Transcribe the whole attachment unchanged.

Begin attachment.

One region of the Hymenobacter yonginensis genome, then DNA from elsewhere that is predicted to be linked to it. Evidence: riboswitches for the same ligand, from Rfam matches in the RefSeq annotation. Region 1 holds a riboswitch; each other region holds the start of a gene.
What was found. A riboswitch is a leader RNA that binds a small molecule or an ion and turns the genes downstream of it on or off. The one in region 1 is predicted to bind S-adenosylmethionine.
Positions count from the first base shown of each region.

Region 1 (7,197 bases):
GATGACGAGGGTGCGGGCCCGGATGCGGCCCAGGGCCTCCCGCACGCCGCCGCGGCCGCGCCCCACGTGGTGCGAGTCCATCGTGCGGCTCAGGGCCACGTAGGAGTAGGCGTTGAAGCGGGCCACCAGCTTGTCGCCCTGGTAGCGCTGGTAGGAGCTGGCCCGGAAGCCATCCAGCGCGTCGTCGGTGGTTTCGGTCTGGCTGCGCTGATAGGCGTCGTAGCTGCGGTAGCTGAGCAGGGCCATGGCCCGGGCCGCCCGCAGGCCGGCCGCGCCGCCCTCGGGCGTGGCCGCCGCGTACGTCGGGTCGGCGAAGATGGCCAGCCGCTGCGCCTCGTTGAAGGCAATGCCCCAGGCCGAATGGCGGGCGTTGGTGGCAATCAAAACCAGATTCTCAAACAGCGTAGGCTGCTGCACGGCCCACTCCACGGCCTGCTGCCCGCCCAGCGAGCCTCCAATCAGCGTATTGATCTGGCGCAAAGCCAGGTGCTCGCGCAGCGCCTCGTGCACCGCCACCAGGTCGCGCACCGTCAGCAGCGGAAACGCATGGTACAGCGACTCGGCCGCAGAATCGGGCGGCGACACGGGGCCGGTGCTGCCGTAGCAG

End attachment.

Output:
One region of the Hymenobacter yonginensis genome, then DNA from elsewhere that is predicted to be linked to it. Evidence: riboswitches for the same ligand, from Rfam matches in the RefSeq annotation. Region 1 holds a riboswitch; each other region holds the start of a gene.
What was found. A riboswitch is a leader RNA that binds a small molecule or an ion and turns the genes downstream of it on or off. The one in region 1 is predicted to bind S-adenosylmethionine.
Positions count from the first base shown of each region.

Region 1 (7,197 bases):
GATGACGAGGGTGCGGGCCCGGATGCGGCCCAGGGCCTCCCGCACGCCGCCGCGGCCGCGCCCCACGTGGTGCGAGTCCATCGTGCGGCTCAGGGCCACGTAGGAGTAGGCGTTGAAGCGGGCCACCAGCTTGTCGCCCTGGTAGCGCTGGTAGGAGCTGGCCCGGAAGCCATCCAGCGCGTCGTCGGTGGTTTCGGTCTGGCTGCGCTGATAGGCGTCGTAGCTGCGGTAGCTGAGCAGGGCCATGGCCCGGGCCGCCCGCAGGCCGGCCGCGCCGCCCTCGGGCGTGGCCGCCGCGTACGTCGGGTCGGCGAAGATGGCCAGCCGCTGCGCCTCGTTGAAGGCAATGCCCCAGGCCGAATGGCGGGCGTTGGTGGCAATCAAAACCAGATTCTCAAACAGCGTAGGCTGCTGCACGGCCCACTCCACGGCCTGCTGCCCGCCCAGCGAGCCTCCAATCAGCGTATTGATCTGGCGCAAAGCCAGGTGCTCGCGCAGCGCCTCGTGCACCGCCACCAGGTCGCGCACCGTCAGCAGCGGAAACGCATGGTACAGCGACTCGGCCGCAGAATCGGGCGGCGACACGGGGCCGGTGCTGCCGTAGCAG